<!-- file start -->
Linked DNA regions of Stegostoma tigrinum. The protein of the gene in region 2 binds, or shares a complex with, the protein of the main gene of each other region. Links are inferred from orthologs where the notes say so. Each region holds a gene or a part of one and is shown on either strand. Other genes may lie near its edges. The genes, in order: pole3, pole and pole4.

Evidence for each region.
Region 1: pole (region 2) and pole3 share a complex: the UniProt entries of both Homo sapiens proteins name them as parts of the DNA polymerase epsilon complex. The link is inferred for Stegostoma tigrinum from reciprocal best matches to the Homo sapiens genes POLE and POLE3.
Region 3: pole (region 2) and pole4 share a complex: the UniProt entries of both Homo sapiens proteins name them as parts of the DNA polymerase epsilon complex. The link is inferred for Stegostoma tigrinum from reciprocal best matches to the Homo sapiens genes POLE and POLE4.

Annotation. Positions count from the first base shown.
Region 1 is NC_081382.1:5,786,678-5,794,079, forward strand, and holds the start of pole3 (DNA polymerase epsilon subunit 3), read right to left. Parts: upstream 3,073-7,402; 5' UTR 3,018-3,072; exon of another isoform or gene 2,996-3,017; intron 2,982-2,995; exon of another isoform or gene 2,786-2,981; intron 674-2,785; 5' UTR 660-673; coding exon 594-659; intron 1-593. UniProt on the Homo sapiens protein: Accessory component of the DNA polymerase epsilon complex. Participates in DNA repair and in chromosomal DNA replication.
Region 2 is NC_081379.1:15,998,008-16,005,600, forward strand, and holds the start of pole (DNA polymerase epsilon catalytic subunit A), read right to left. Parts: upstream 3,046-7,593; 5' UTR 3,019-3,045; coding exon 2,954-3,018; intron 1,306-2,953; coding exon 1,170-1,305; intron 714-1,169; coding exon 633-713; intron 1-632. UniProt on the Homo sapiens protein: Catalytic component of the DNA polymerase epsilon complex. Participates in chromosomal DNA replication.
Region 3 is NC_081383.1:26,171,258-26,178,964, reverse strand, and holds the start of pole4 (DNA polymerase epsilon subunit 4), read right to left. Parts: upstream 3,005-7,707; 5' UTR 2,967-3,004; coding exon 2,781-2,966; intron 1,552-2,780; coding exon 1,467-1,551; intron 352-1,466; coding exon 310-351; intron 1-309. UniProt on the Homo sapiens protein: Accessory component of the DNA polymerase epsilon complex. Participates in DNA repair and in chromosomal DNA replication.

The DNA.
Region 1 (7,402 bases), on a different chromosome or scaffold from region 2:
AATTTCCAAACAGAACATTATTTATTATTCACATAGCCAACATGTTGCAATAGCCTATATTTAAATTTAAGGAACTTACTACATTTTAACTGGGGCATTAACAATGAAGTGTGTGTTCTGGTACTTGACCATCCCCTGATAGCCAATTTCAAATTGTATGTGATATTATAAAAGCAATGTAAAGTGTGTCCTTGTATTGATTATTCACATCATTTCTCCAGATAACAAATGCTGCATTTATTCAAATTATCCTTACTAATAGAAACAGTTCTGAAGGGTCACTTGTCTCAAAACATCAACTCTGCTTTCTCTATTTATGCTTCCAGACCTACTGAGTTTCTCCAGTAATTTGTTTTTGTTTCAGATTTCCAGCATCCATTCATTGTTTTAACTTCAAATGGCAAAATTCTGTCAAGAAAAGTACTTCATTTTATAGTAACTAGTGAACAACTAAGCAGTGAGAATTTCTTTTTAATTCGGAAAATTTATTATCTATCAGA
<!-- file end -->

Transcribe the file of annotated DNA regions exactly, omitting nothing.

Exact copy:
Linked DNA regions of Stegostoma tigrinum. The protein of the gene in region 2 binds, or shares a complex with, the protein of the main gene of each other region. Links are inferred from orthologs where the notes say so. Each region holds a gene or a part of one and is shown on either strand. Other genes may lie near its edges. The genes, in order: pole3, pole and pole4.

Evidence for each region.
Region 1: pole (region 2) and pole3 share a complex: the UniProt entries of both Homo sapiens proteins name them as parts of the DNA polymerase epsilon complex. The link is inferred for Stegostoma tigrinum from reciprocal best matches to the Homo sapiens genes POLE and POLE3.
Region 3: pole (region 2) and pole4 share a complex: the UniProt entries of both Homo sapiens proteins name them as parts of the DNA polymerase epsilon complex. The link is inferred for Stegostoma tigrinum from reciprocal best matches to the Homo sapiens genes POLE and POLE4.

Annotation. Positions count from the first base shown.
Region 1 is NC_081382.1:5,786,678-5,794,079, forward strand, and holds the start of pole3 (DNA polymerase epsilon subunit 3), read right to left. Parts: upstream 3,073-7,402; 5' UTR 3,018-3,072; exon of another isoform or gene 2,996-3,017; intron 2,982-2,995; exon of another isoform or gene 2,786-2,981; intron 674-2,785; 5' UTR 660-673; coding exon 594-659; intron 1-593. UniProt on the Homo sapiens protein: Accessory component of the DNA polymerase epsilon complex. Participates in DNA repair and in chromosomal DNA replication.
Region 2 is NC_081379.1:15,998,008-16,005,600, forward strand, and holds the start of pole (DNA polymerase epsilon catalytic subunit A), read right to left. Parts: upstream 3,046-7,593; 5' UTR 3,019-3,045; coding exon 2,954-3,018; intron 1,306-2,953; coding exon 1,170-1,305; intron 714-1,169; coding exon 633-713; intron 1-632. UniProt on the Homo sapiens protein: Catalytic component of the DNA polymerase epsilon complex. Participates in chromosomal DNA replication.
Region 3 is NC_081383.1:26,171,258-26,178,964, reverse strand, and holds the start of pole4 (DNA polymerase epsilon subunit 4), read right to left. Parts: upstream 3,005-7,707; 5' UTR 2,967-3,004; coding exon 2,781-2,966; intron 1,552-2,780; coding exon 1,467-1,551; intron 352-1,466; coding exon 310-351; intron 1-309. UniProt on the Homo sapiens protein: Accessory component of the DNA polymerase epsilon complex. Participates in DNA repair and in chromosomal DNA replication.

The DNA.
Region 1 (7,402 bases), on a different chromosome or scaffold from region 2:
AATTTCCAAACAGAACATTATTTATTATTCACATAGCCAACATGTTGCAATAGCCTATATTTAAATTTAAGGAACTTACTACATTTTAACTGGGGCATTAACAATGAAGTGTGTGTTCTGGTACTTGACCATCCCCTGATAGCCAATTTCAAATTGTATGTGATATTATAAAAGCAATGTAAAGTGTGTCCTTGTATTGATTATTCACATCATTTCTCCAGATAACAAATGCTGCATTTATTCAAATTATCCTTACTAATAGAAACAGTTCTGAAGGGTCACTTGTCTCAAAACATCAACTCTGCTTTCTCTATTTATGCTTCCAGACCTACTGAGTTTCTCCAGTAATTTGTTTTTGTTTCAGATTTCCAGCATCCATTCATTGTTTTAACTTCAAATGGCAAAATTCTGTCAAGAAAAGTACTTCATTTTATAGTAACTAGTGAACAACTAAGCAGTGAGAATTTCTTTTTAATTCGGAAAATTTATTATCTATCAGA